Dr. Robert Stone Describes Abraham Lincoln's Final Hours and Death in His Postmortem and Autopsy Report

April 15, 1865

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Dr. Robert Stone Describes Abraham Lincoln's Final Hours and Death in His Postmortem and Autopsy Report
Autograph Manuscript
7 pages | SMC 1844

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      Background

      On the evening of April 14, 1865, President Abraham Lincoln attended a play at Ford’s Theatre in Washington, D.C.  Sometime between ten and ten-thirty, John Wilkes Booth - one of the most popular actors in the country - slipped unnoticed into the Presidential box and, standing four feet away from the President, discharged the bullet from a single-shot derringer into the back of Lincoln’s head. The short-barreled pocket pistol shot a round lead ball at a very low muzzle velocity — about that, say, of today’s air guns. It was enough, however, to render Lincoln unconscious and paralyzed. As Booth escaped from the theater, a young Army surgeon, Charles Leale, made his way through the audience to Lincoln’s side. He determined that the wound was mortal, and ordered the stricken President carried across the street to a neighboring boarding house. There, because he was too tall to fit lengthwise, Lincoln was laid diagonally across a small bed - which, on previous occasions, had been slept in by his assassin, Booth.
       
      The narrative presented here is that of Lincoln’s personal physician, Dr. Robert King Stone, who was summoned immediately to the cramped back bedroom where Lincoln lay and, upon his arrival, became the chief attending physician. It is written on pages stained with human blood – although whose blood it is, is impossible to determine at this remove. Stone did attend, though, at both the death-bed and the autopsy: each was held in close spaces wherein Lincoln’s blood was spilled and present.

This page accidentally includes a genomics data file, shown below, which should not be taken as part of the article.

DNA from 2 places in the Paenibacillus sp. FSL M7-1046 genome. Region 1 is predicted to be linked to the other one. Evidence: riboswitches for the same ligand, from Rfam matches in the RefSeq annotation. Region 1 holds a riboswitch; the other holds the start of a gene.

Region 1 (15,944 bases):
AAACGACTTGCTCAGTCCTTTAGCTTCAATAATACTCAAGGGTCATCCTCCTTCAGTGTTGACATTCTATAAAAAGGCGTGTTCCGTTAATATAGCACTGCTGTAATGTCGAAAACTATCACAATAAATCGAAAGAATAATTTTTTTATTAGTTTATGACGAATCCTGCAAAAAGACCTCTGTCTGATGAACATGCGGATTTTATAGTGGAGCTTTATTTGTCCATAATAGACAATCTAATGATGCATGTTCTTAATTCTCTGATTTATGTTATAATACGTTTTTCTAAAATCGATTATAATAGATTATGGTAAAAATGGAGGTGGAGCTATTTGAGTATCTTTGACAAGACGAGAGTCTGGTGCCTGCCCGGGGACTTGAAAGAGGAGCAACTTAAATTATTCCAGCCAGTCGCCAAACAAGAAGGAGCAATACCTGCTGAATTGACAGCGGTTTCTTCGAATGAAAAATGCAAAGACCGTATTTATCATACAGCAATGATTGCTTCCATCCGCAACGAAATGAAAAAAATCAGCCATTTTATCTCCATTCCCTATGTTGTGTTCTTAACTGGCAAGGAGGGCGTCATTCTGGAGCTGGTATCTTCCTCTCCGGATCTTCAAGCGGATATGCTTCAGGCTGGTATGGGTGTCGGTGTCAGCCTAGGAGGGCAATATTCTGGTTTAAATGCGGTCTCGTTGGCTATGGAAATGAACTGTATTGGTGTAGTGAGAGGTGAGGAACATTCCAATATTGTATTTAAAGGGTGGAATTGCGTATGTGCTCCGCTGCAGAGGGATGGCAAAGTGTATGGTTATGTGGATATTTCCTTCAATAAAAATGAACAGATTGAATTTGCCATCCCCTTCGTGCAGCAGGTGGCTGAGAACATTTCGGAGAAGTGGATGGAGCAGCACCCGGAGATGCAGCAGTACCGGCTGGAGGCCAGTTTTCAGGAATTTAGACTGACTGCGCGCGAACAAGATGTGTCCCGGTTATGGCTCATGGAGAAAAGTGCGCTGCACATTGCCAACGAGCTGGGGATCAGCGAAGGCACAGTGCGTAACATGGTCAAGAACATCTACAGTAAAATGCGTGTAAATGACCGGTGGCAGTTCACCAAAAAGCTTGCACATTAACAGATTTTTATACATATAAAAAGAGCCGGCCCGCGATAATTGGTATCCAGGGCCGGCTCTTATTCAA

“On the evening of Friday, April 14,” Stone begins, “I was summoned in haste to the late President of the United States, to whom I had the honor to be family physician. I was called … a quarter past ten o'clock p.m… I then found, that the president had been carried to the residence of Mr. Peterson, who resided on 10th Street, opp[osite] the scene of the deplored slaughter. The president’s body had been conveyed to a small room in the back… The president was laid upon the occupant's bed and so great was his stature that his body had to be placed obliquely across it…” Stone found a large number of “sympathizing fellow citizens” and physicians already present: “Assistant Surgeon Taft supporting the sufferer's head, Dr. Leale also of the Army… my very old friend Dr. Lieberman, Dr. King, with Dr. Ford, surgeon of the old Capitol Prison…” 
       
      “As soon as I was recognized by my friends,” Stone continues, “the case was surrendered to my care and I proceeded to the exploration of the wound. The president, then lay, perfectly passive on his back as if quietly asleep, without any distortion of features though at times his respiration was somewhat stertorous. Examination showed that he had rec'd a gun shot wound on the posterior aspect of the head - not far from the median line & about three inches from the left auditory of the head… It was remarked that the president's left eye was blackened - the periphery or orbital surface was ecchymosed…” Stone “expressed the opinion that it was the result of the direct violence of the ball… the pupil of the right eye was very much dilated and immobile. The left pupil was unchanged…”